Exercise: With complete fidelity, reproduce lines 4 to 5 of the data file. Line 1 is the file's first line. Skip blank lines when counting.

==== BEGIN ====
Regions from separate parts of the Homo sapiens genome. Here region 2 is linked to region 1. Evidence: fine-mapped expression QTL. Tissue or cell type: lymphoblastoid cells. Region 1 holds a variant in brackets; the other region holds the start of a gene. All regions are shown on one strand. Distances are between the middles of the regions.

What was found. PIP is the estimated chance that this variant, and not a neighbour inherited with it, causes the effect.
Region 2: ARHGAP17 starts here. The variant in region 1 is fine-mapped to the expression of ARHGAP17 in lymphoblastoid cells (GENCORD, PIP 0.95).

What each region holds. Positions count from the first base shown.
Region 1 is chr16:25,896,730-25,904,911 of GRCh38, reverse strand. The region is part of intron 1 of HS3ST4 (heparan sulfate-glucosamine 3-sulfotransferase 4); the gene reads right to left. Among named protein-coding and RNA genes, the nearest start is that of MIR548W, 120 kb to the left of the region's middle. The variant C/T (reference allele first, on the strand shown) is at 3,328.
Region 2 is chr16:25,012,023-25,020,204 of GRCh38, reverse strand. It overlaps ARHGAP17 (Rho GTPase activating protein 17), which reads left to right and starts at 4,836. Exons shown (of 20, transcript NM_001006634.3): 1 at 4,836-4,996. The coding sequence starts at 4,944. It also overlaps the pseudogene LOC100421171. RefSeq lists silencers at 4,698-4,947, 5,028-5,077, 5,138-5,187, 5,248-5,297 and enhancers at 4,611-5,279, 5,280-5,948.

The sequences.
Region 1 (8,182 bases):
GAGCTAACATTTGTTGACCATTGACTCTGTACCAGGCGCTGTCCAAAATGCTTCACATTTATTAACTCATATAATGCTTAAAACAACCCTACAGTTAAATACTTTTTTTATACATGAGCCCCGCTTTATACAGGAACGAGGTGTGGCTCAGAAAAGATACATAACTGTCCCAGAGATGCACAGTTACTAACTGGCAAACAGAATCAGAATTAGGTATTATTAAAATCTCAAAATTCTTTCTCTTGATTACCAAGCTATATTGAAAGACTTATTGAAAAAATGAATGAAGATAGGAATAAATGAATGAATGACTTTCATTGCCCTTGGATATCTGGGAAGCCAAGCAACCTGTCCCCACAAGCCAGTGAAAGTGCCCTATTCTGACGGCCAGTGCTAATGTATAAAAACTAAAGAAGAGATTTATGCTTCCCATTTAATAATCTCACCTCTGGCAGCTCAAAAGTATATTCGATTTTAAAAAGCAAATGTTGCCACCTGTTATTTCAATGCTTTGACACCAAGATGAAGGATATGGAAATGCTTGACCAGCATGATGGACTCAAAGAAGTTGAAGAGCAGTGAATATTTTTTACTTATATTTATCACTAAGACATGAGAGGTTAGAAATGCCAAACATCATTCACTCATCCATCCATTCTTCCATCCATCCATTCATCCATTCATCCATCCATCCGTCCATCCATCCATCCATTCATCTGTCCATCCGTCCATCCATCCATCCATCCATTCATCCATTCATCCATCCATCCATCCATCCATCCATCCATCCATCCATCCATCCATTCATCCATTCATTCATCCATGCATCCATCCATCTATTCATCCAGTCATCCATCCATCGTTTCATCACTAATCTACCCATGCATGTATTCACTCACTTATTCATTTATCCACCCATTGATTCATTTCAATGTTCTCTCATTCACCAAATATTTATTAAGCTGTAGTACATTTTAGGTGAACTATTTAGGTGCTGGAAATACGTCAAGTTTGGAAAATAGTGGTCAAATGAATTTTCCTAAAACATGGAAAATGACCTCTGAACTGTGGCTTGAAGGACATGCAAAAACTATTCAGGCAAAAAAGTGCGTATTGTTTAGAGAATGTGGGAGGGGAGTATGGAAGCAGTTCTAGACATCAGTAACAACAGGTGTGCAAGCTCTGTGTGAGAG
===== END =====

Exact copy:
What each region holds. Positions count from the first base shown.
Region 1 is chr16:25,896,730-25,904,911 of GRCh38, reverse strand. The region is part of intron 1 of HS3ST4 (heparan sulfate-glucosamine 3-sulfotransferase 4); the gene reads right to left. Among named protein-coding and RNA genes, the nearest start is that of MIR548W, 120 kb to the left of the region's middle. The variant C/T (reference allele first, on the strand shown) is at 3,328.